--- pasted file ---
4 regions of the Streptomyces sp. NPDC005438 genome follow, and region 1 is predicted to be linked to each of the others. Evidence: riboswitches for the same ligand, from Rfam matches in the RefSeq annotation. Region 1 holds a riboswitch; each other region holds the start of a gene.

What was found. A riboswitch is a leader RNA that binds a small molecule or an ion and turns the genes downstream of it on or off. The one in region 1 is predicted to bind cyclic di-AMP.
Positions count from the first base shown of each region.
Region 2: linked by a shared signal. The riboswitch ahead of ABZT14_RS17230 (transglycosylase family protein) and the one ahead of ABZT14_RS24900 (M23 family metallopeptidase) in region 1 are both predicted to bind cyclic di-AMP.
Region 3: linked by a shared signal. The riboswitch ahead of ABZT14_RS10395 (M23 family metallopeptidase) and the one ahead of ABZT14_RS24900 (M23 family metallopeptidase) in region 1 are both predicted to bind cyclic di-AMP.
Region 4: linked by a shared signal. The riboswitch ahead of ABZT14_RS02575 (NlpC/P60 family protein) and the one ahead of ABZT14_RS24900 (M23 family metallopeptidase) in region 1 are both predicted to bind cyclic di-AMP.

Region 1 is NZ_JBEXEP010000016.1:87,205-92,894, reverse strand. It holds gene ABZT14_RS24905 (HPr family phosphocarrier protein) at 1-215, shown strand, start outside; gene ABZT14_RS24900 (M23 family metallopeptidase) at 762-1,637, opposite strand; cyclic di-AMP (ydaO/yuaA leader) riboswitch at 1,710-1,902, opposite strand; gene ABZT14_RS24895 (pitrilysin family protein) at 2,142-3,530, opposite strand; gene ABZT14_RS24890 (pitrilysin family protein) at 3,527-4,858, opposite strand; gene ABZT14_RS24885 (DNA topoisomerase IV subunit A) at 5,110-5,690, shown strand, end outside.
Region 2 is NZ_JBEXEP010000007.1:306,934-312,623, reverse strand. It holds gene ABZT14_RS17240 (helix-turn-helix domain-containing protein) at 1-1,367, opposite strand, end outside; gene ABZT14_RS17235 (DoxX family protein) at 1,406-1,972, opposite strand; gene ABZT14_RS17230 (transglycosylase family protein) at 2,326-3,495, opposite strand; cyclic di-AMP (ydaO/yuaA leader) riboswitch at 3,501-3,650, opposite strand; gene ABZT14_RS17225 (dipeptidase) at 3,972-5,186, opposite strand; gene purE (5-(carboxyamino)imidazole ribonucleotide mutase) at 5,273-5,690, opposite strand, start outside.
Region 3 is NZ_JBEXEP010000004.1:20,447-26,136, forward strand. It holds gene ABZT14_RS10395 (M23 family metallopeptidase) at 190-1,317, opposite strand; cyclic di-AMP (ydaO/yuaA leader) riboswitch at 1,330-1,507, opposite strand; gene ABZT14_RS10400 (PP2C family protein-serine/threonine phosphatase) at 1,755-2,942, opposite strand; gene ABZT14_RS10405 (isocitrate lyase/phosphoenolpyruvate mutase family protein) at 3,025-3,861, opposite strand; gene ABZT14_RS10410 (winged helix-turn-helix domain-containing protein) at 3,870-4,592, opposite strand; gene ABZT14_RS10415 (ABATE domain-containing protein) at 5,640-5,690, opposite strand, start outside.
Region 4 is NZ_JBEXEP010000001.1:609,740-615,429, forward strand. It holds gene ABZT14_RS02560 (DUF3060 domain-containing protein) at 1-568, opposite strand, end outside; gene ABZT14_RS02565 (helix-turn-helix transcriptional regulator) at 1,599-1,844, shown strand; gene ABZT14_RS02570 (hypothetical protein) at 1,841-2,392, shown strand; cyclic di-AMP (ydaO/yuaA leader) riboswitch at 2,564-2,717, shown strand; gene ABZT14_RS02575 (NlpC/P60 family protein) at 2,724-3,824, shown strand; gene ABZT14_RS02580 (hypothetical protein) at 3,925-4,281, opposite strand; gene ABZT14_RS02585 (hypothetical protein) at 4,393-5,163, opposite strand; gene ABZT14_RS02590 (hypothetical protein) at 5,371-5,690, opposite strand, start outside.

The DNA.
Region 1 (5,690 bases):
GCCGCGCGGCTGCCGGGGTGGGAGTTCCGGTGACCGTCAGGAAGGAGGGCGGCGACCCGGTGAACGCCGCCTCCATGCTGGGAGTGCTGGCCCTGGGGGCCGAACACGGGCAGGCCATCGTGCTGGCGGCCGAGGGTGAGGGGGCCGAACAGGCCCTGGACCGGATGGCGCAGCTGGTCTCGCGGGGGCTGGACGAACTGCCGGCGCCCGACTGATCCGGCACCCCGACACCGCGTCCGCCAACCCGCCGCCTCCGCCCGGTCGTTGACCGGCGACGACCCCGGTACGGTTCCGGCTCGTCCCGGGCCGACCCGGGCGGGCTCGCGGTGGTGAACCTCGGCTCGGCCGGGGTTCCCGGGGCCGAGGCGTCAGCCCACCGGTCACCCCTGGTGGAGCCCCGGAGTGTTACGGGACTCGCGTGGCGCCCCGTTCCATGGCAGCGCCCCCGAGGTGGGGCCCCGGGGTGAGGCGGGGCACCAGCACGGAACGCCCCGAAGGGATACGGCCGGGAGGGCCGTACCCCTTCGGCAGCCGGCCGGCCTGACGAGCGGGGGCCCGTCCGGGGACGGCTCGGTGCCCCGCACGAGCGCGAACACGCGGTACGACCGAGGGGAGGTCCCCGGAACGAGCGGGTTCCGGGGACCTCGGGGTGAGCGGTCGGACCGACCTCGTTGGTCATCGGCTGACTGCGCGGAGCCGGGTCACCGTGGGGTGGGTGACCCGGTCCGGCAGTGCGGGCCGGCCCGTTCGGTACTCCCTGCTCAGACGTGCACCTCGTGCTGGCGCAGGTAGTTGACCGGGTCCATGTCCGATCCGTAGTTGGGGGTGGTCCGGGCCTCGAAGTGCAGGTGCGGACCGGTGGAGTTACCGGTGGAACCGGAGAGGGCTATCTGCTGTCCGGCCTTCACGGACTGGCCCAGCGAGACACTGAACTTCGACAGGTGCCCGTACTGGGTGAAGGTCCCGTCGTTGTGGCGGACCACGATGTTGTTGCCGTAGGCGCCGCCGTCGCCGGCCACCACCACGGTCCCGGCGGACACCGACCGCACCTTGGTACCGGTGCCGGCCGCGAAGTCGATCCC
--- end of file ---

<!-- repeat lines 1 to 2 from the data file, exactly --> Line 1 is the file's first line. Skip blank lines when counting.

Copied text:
4 regions of the Streptomyces sp. NPDC005438 genome follow, and region 1 is predicted to be linked to each of the others. Evidence: riboswitches for the same ligand, from Rfam matches in the RefSeq annotation. Region 1 holds a riboswitch; each other region holds the start of a gene.

What was found. A riboswitch is a leader RNA that binds a small molecule or an ion and turns the genes downstream of it on or off. The one in region 1 is predicted to bind cyclic di-AMP.